My daily commute often leaves me sitting in traffic on State Street in Salt Lake City. Sometimes it can take 10 minutes to move 3 blocks. During these seemingly hopeless times, I often see a cyclist pass me. I consider the wisdom of selling my car and riding my bike. However, no matter how bad the traffic, I eventually pass the biker–no exception. (As a biking enthusiast, I regularly commute on a bike, but it is not faster.)
As investors, we faced similar thoughts in 2018. Should we make a short-term decision even though we know which vehicle will get us where we want to go quicker?
Investors entered 2018 with a Fear Of Missing Out (FOMO). The stock market had just completed a year where every month was positive. A tax cut had just been passed to stimulate greater consumer and corporate spending. Around the world, growth seemed synchronized, and expectations were rising.
Here is a review of my three predictions for 2018 with commentary on how things turned out.
U.S. growth exceeds 3 percent. The impact of the tax cut, which I referred to as a “sugar rush,” temporarily lifted U.S. growth to make the first forecast correct. The benefits of the cut were so short-lived that investor excitement quickly turned to concern.
The Federal Reserve finally has an impact. Interest rate increases by the Federal Reserve in recent years had largely been ignored by the stock market. This prediction also came true, especially in December when a rate increase was done despite all the problems going on in financial markets.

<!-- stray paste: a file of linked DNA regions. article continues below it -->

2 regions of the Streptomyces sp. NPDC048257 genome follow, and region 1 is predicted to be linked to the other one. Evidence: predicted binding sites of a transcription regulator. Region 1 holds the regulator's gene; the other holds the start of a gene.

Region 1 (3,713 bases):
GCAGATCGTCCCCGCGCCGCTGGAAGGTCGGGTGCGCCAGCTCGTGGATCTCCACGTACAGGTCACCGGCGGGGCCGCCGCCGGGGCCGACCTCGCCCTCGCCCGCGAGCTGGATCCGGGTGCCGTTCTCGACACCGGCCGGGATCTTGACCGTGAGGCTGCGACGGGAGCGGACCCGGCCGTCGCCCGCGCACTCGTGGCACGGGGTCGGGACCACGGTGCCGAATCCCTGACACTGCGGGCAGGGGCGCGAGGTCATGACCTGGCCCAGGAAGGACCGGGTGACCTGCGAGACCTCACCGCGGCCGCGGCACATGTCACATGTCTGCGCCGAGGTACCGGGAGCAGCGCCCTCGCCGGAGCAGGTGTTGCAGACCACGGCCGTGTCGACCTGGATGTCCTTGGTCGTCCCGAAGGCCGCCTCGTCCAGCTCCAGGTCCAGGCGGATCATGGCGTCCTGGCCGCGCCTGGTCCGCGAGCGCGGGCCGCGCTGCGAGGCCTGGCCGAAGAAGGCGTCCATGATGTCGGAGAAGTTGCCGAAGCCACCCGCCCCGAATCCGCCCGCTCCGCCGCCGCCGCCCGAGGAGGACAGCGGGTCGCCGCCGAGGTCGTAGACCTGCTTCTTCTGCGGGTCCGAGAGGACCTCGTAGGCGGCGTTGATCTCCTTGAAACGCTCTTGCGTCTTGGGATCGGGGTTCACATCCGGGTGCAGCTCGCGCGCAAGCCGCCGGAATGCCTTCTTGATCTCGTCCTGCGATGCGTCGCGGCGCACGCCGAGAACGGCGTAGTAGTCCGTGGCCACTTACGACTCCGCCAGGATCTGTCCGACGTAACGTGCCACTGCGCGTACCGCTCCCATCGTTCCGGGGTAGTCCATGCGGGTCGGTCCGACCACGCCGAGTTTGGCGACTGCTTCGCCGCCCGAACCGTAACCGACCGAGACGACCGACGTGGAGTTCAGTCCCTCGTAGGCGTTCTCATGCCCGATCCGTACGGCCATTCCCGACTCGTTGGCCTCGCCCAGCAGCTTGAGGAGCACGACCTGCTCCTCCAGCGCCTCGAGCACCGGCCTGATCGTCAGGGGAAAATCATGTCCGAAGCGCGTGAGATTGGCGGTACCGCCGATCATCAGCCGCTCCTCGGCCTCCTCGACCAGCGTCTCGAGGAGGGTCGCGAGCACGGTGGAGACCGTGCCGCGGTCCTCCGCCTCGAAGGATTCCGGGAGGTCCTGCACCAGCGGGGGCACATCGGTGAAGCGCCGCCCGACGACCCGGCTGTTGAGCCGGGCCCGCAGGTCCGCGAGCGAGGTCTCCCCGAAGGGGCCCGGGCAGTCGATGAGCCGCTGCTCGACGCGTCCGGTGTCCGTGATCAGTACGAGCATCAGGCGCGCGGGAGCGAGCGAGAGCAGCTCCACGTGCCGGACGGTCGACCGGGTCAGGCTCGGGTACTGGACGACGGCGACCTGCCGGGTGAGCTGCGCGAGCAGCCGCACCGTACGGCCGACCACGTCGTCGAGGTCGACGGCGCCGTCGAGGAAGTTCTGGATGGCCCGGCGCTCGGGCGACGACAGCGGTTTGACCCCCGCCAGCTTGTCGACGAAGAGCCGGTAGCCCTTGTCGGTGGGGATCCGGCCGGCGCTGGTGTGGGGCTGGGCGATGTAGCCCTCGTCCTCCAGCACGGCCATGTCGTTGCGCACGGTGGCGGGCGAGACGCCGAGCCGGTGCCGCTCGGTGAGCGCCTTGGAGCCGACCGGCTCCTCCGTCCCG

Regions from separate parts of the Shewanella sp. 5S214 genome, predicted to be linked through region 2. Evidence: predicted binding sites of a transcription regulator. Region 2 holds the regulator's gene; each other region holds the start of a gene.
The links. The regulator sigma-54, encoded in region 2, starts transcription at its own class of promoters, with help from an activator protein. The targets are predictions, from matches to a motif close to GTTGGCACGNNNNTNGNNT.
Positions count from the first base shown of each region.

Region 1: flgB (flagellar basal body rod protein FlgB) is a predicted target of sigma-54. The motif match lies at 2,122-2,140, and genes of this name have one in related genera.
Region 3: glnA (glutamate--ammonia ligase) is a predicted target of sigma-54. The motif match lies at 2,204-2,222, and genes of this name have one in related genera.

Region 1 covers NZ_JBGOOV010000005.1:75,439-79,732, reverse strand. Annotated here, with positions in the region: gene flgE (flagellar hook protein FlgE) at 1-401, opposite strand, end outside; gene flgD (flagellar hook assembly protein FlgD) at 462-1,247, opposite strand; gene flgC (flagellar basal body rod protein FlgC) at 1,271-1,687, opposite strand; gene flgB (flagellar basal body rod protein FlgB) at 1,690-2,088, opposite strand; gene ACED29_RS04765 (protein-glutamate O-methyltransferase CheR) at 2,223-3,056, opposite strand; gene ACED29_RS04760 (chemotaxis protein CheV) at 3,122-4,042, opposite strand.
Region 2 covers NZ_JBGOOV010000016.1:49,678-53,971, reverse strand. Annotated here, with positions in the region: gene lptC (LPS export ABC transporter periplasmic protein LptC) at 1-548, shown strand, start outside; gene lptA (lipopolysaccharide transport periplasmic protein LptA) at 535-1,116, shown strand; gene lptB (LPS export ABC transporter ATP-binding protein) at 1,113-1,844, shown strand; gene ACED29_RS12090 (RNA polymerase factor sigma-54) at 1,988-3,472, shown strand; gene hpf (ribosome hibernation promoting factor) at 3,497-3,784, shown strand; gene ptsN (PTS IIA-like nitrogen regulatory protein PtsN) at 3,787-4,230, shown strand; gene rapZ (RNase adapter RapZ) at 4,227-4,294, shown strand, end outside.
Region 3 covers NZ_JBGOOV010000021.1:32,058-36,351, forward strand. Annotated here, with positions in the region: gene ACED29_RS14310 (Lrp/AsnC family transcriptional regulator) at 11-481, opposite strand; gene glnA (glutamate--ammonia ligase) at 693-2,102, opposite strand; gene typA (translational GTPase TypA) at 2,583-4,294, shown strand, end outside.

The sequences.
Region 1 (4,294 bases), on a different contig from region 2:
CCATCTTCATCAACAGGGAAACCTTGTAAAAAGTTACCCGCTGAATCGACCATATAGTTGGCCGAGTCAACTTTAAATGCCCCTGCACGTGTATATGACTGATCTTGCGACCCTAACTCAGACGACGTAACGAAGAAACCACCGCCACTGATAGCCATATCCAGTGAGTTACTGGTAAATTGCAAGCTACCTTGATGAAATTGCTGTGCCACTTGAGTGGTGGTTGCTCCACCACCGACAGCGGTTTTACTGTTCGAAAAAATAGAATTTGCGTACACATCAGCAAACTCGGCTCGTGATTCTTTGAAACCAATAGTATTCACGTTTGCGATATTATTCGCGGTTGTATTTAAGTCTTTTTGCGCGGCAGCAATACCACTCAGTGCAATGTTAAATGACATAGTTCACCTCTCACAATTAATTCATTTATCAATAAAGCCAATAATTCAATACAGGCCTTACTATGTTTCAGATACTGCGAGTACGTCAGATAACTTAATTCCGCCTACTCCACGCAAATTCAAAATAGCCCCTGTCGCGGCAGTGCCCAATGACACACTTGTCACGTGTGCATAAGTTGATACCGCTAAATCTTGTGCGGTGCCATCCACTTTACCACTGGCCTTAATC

Investors would be disappointed with the market, but positive economic growth would help the market end the year positive. This prediction seemed to be correct for much of the year. However, it failed in the part that mattered most.
The stock market ended 2018 in an absolute panic! Oil prices were plummeting. The White House could not get a deal done on trade with China. The federal government had its third shutdown in just one year. And, despite all this, the Federal Reserve raised interest rates stating that nothing had changed; the economy was strong.
The stock market sell-off intensified, and the bull market arguably came to an end on Christmas Eve. December performance of the S&P 500 stocks was the worst since 1931. Historically, that makes some sense. The Great Depression began in 1929.
But we were not in the midst of a depression — quite the opposite. Corporate earnings were at record levels. The real GDP growth in this country was around 3 percent. Consumer spending, which represents 70 percent of the U.S. economy, rose in December by 4.5 percent!
What is an investor to do when the economic data is positive, and the market is so negative? At times like this, it is critically important to stay focused on your long-term goals.
It is our job at SFS to help you develop these goals and keep you on track to achieve them. We have tools to provide the necessary clarity and strategies to implement to help you keep moving forward.
The tax season is upon us, and there is no shortage of nefarious individuals looking to make money. Here is a list of potential scams to watch out for–not only during tax season but all of the time:
(1) Phishing emails – these are typically unsolicited emails sent to you posing as legitimate IRS emails. They may contain links taking you to fake websites that ask you to provide personal information. The IRS will never initiate contact with you via email or social media.